Monday, January 18, 2010


(Note: Feb. 16, 2010 marks the release of PRINT THE LEGEND, the third novel in the Hector Lassiter series. In PRINT THE LEGEND, Hector travels to Sun Valley, Idaho in 1965 to poke around the circumstances of Ernest Hemingway’s death and uncovers an all too real campaign by FBI director J. Edgar Hoover to spy on, intimidate and, in some cases, to destroy many of America’s foremost authors and poets. Pre-order information can be found here.)

I’ve always wondered how Ernest Hemingway made the transition from 1920s Paris — the City of Light and where, as Gertrude Stein put it, “the twentieth century happened” — to the remoteness of old Key West, to Cuba, and, eventually, to Ketchum, Idaho.

Various biographers have made much of Hemingway’s seemingly determined and steady move to near-artistic isolation, arguing it ultimately stunted Hem’s growth as a creative writer.


In Paris, Hemingway moved through Stein’s salon, through cafés and bistros packed with writers at all levels of commercial or critical success. From a crime writer’s perspective, in Paris, in the 1920s, every night was like the bar at Bouchercon.

In A MOVEABLE FEAST, Hemingway’s posthumous memoir — a book written with many an agenda and from the perspective of a publicity shrewd literary lion — Hem portrays himself as somehow above the fray of artistic fraternity…as a writer already arrived in a sense, but not yet recognized. By all accounts, the young Ernest Hemingway who roamed the Left Bank was an intense listener; a grateful learner…a fast-absorbing sponge.

With the exception of the occasional visit of another author here and there, Key West and Cuba effectively cut Hemingway off from literary companionship. Instead, Hem surrounded himself with working-class, non-artist types. Bartenders, fishermen, alcoholic sycophants and amateur boxers became his chatting companions.

In a 2006 interview I conducted with author Daniel Woodrell, the subject turned to Hemingway. We talked a bit about the issue of artistic isolation in relation to Hem.

Woodrell said, “I’ve lived at different times in situations where there were a lot of writers around, and I’m never sure which is more beneficial. Utter isolation, eventually, will get you. But other writers will get you, too… I know plenty of writers who couldn’t stand the idea of isolation.”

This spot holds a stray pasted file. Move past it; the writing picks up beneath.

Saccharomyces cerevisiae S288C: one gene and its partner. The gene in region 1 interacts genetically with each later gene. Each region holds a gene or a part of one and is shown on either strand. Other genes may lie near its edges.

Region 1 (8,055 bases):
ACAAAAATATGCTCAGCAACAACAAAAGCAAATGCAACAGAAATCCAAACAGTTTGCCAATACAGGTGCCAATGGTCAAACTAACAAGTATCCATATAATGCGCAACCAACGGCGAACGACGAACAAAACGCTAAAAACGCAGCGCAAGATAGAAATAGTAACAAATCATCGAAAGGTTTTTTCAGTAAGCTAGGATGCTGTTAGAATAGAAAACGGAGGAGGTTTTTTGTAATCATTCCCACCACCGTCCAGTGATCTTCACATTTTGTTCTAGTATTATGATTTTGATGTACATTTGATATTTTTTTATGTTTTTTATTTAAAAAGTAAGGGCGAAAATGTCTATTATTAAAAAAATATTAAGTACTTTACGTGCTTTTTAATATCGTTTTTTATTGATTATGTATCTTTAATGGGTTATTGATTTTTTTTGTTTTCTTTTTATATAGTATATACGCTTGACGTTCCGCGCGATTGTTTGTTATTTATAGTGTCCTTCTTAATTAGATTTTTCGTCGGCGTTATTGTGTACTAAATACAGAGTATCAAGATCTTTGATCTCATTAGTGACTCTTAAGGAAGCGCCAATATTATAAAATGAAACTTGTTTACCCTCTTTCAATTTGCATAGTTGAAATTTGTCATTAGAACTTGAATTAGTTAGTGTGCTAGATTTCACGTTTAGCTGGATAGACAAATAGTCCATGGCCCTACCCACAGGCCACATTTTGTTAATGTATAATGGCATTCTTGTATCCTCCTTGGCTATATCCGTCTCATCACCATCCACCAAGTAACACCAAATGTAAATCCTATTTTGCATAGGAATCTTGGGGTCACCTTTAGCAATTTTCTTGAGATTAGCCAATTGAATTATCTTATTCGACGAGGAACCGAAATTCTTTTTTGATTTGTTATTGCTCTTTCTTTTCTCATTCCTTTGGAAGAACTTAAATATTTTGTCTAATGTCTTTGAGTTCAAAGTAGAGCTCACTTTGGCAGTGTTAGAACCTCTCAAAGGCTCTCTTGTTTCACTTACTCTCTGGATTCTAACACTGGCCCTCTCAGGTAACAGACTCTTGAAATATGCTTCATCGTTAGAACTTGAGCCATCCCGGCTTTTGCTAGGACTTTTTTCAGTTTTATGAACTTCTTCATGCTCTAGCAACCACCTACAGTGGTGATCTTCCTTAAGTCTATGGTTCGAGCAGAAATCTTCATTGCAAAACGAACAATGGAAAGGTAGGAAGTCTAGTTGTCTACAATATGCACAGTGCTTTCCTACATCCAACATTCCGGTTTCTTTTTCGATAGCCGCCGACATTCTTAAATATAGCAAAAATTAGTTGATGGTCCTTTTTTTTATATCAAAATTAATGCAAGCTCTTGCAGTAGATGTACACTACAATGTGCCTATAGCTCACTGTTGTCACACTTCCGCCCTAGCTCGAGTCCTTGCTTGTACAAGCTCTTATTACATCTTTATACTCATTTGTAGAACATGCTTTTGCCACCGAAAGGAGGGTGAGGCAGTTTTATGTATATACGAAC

Gibbon said, “Conversation enriches the understanding, but solitude is the school of genius.”

I wonder if Hemingway’s artistic loneliness is what impelled him to become such an inveterate and prolific letter writer.

Across his collected correspondence, you periodically find Hemingway latching onto a particular other author — keeping a running, probing artistic dialogue going that stands in sharp contrast to concomitant letters filled mostly with bragging…with tall tales, bitter attacks and often mean or extremely low literary gossip.

I think one of the most poignant things written about Hemingway is to be found in Norberto Fuentes’ HEMINGWAY IN CUBA.

Surveying the vast library that Hem left behind at his Finca as Castro seized power, Fuentes notes that Hemingway, ever the voracious reader, sometimes kept a lonely, one-sided dialogue running in the margins of various novels that engaged his mind…notes scrawled in the books of others that address the other authors as if in conversation.

In Hemingway’s copy of Nelson Algren’s THE MAN WITH THE GOLDEN ARM, for instance, Fuentes records one of these “conversations.” On page 246 of Algren’s novel, Hemingway deems “bad” the use of the phrase, “like a clock with a broken heart.”

Another line of description, however, won Hem’s praise. Algren writes of snow falling “with a slow movement, suspended…” and of “the slow snow trailing the evening trolleys.” Hemingway thought these passages “beautiful” and “wonderful.”

On page 324, Fuentes, notes, Hemingway declares Algren to be “a poet…goes into straight poetry.”

According to Fuentes, on page 321, Hem puts the book down for a time, noting in the margins, “No more notations, too late. Chips all down.”

On the last page of the novel, in a note Algren presumably never saw, Hemingway renders his final verdict of the novel:

“OK Kid, you beat Dostoevsky. I’ll never fight you in Chicago. Ever. But I will knock your brains out in the other towns I know and you don’t know. But: you are going to be a champion… OK. EH.”

When I occasionally make it to New York City for some book event or other, the fiction writer in me sometimes envies the writers I’ve come to know who live there in the publishing capital of the world. But then I get to thinking if I was there in the thick of it, deep in the to-and-fro of the NYC literary hive, I’d probably never actually get around to writing that much.

There is an advantage, I tell myself, to dwelling in the quiet margins of the Midwest, cut off from any intense, local literary scene.

For his part, Hemingway disdained New York literary society. In THE GREEN HILLS OF AFRICA, Hem dismissed those who embraced it as being like, “angle-worms in a bottle, trying to derive knowledge and nourishment from their own contact and from the bottle.” He insisted, “Writers should work alone.”

A question for others who follow the writing life: do you prefer the company of other authors, or do you prefer to go it solo lobo?